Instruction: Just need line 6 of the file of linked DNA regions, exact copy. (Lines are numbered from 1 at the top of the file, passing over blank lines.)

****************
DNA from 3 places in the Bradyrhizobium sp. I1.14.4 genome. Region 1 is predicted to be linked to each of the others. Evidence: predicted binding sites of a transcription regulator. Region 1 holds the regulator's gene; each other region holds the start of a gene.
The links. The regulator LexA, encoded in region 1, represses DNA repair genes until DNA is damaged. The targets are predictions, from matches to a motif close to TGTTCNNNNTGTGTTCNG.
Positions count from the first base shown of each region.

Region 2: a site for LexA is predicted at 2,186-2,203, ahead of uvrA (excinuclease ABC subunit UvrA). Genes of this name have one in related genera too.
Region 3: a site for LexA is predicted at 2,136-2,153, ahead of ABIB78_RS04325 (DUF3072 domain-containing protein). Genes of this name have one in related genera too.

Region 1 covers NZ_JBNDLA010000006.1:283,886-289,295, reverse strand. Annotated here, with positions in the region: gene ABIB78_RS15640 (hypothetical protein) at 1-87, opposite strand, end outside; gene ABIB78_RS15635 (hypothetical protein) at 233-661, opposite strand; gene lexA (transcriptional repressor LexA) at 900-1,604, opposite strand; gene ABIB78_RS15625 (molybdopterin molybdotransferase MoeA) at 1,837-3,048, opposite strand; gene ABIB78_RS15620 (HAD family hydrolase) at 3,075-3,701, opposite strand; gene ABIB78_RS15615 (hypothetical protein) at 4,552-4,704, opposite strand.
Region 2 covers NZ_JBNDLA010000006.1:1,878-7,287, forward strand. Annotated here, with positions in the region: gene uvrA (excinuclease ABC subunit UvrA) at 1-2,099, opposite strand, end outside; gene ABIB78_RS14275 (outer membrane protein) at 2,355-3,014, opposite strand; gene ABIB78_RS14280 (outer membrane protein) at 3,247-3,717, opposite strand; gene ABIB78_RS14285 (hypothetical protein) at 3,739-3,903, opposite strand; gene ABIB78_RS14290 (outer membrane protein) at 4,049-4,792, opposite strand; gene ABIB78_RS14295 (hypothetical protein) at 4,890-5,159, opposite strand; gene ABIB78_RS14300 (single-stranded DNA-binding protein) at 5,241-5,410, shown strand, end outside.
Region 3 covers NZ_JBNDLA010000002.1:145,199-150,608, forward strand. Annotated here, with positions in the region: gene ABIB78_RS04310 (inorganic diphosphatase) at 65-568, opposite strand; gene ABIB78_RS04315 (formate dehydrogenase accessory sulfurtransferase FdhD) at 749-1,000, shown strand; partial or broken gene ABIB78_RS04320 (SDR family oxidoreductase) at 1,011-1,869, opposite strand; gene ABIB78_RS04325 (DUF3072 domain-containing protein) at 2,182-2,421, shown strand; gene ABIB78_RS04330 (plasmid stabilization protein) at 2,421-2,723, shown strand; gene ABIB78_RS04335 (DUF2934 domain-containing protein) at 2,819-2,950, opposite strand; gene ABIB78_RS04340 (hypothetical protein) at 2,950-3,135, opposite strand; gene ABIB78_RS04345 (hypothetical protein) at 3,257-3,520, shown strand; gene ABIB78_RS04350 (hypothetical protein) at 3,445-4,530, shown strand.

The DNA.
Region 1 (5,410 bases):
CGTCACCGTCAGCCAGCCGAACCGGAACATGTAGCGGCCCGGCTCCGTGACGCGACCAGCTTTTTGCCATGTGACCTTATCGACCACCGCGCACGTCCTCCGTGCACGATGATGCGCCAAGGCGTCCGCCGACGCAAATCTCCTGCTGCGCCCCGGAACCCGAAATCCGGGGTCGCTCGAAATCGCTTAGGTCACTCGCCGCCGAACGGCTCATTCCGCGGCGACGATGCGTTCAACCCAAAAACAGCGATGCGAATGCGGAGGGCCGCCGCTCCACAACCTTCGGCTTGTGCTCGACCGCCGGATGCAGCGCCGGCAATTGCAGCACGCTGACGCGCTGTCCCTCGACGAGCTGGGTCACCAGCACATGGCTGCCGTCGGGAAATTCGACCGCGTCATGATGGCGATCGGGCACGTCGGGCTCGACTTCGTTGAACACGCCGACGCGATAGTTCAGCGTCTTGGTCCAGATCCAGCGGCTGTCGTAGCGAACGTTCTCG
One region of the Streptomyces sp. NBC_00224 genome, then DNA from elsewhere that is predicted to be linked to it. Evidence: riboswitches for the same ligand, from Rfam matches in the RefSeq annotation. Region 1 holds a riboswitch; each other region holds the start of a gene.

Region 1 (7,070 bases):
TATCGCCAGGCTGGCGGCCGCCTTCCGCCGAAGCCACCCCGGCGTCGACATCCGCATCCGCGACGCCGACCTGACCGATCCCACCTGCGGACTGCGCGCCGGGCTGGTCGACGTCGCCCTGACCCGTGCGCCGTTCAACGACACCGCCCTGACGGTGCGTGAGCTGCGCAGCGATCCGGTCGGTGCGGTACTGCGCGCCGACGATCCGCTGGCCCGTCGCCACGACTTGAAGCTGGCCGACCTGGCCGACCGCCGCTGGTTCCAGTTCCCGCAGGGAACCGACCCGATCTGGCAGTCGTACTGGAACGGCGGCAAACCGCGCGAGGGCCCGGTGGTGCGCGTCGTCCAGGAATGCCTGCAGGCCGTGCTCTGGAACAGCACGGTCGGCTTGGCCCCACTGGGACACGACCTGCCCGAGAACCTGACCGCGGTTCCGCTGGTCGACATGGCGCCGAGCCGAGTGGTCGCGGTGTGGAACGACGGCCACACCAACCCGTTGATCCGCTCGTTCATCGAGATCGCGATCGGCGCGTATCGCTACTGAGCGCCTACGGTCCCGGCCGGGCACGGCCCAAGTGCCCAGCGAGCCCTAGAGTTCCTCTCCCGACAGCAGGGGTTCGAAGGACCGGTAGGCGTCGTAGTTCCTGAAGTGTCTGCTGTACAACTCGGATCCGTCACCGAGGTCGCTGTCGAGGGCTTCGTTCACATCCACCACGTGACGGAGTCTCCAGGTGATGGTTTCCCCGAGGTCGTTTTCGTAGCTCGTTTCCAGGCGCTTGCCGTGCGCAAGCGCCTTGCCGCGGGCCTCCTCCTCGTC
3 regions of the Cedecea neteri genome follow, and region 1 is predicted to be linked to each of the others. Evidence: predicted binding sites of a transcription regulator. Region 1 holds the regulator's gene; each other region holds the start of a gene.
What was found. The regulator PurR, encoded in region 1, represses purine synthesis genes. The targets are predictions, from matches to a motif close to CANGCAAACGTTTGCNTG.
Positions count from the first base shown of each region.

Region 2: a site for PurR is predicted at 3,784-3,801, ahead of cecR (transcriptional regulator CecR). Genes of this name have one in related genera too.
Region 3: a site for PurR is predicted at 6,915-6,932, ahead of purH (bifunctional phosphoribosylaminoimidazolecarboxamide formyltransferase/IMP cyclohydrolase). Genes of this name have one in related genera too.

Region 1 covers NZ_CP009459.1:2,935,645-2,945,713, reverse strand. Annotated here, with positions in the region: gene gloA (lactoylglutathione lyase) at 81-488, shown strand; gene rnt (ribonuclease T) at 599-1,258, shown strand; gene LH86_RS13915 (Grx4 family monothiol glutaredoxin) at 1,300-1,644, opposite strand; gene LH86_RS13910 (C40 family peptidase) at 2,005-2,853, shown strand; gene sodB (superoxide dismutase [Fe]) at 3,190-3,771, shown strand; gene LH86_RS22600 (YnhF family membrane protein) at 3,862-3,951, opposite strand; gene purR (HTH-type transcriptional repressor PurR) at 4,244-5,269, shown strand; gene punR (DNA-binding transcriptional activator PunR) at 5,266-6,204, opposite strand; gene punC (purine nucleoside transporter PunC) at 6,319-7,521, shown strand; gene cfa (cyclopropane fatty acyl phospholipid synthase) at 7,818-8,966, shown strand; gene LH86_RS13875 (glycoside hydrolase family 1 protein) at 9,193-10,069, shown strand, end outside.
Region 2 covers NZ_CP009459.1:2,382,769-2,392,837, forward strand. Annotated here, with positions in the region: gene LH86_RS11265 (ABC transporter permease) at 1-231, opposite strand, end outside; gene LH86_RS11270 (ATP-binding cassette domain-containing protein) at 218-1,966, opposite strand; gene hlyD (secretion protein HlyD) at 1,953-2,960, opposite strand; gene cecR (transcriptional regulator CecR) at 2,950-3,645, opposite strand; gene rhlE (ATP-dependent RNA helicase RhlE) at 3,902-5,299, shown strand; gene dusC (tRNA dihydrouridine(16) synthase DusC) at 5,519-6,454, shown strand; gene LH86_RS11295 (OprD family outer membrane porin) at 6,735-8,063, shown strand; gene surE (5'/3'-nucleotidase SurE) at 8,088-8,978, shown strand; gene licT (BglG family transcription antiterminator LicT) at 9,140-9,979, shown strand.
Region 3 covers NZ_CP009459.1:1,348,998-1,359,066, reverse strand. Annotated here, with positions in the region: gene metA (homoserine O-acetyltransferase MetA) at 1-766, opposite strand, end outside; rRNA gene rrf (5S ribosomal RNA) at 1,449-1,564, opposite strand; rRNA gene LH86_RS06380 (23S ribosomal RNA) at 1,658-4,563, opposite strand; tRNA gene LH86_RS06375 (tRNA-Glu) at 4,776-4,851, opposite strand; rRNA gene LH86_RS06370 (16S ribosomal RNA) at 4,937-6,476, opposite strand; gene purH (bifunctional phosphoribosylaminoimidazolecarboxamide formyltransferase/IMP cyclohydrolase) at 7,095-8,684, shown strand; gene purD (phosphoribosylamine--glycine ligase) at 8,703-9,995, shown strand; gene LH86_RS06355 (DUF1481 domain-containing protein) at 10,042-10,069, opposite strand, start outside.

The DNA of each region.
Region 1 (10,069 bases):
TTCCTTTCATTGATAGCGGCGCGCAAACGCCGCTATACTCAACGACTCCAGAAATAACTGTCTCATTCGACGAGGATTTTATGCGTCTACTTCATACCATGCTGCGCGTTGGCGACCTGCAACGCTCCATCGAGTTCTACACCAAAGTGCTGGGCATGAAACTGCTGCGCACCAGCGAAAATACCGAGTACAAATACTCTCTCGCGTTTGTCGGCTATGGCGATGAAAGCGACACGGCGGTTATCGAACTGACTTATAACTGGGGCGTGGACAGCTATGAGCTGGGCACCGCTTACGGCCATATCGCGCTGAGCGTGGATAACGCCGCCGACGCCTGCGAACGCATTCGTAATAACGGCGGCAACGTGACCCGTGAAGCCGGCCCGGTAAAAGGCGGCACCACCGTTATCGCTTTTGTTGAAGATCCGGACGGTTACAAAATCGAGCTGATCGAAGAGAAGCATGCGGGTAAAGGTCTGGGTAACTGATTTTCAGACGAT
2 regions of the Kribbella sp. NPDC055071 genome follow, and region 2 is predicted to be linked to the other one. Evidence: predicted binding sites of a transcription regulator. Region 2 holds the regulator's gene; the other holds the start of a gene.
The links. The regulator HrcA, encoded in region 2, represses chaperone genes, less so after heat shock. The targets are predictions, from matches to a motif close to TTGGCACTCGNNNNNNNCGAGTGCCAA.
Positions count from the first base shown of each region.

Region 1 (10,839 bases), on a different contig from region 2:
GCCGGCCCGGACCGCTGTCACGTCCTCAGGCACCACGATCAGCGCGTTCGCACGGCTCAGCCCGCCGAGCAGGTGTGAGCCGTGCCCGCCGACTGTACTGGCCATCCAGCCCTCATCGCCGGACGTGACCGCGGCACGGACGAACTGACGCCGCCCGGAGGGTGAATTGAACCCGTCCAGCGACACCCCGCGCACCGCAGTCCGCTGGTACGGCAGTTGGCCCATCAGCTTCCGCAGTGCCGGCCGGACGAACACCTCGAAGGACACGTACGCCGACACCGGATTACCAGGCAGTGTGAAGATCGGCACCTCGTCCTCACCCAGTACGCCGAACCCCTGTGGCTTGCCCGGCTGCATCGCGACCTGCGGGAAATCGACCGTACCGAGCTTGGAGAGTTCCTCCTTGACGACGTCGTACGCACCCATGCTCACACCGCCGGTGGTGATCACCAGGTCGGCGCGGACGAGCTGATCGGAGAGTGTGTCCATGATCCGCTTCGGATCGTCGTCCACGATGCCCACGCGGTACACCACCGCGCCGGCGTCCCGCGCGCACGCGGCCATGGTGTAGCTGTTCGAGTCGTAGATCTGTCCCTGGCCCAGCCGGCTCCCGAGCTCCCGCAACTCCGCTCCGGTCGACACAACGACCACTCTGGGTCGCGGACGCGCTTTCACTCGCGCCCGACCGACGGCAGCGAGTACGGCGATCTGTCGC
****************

Region 1 covers NZ_JBNDLA010000006.1:283,886-289,295, reverse strand. Annotated here, with positions in the region: gene ABIB78_RS15640 (hypothetical protein) at 1-87, opposite strand, end outside; gene ABIB78_RS15635 (hypothetical protein) at 233-661, opposite strand; gene lexA (transcriptional repressor LexA) at 900-1,604, opposite strand; gene ABIB78_RS15625 (molybdopterin molybdotransferase MoeA) at 1,837-3,048, opposite strand; gene ABIB78_RS15620 (HAD family hydrolase) at 3,075-3,701, opposite strand; gene ABIB78_RS15615 (hypothetical protein) at 4,552-4,704, opposite strand.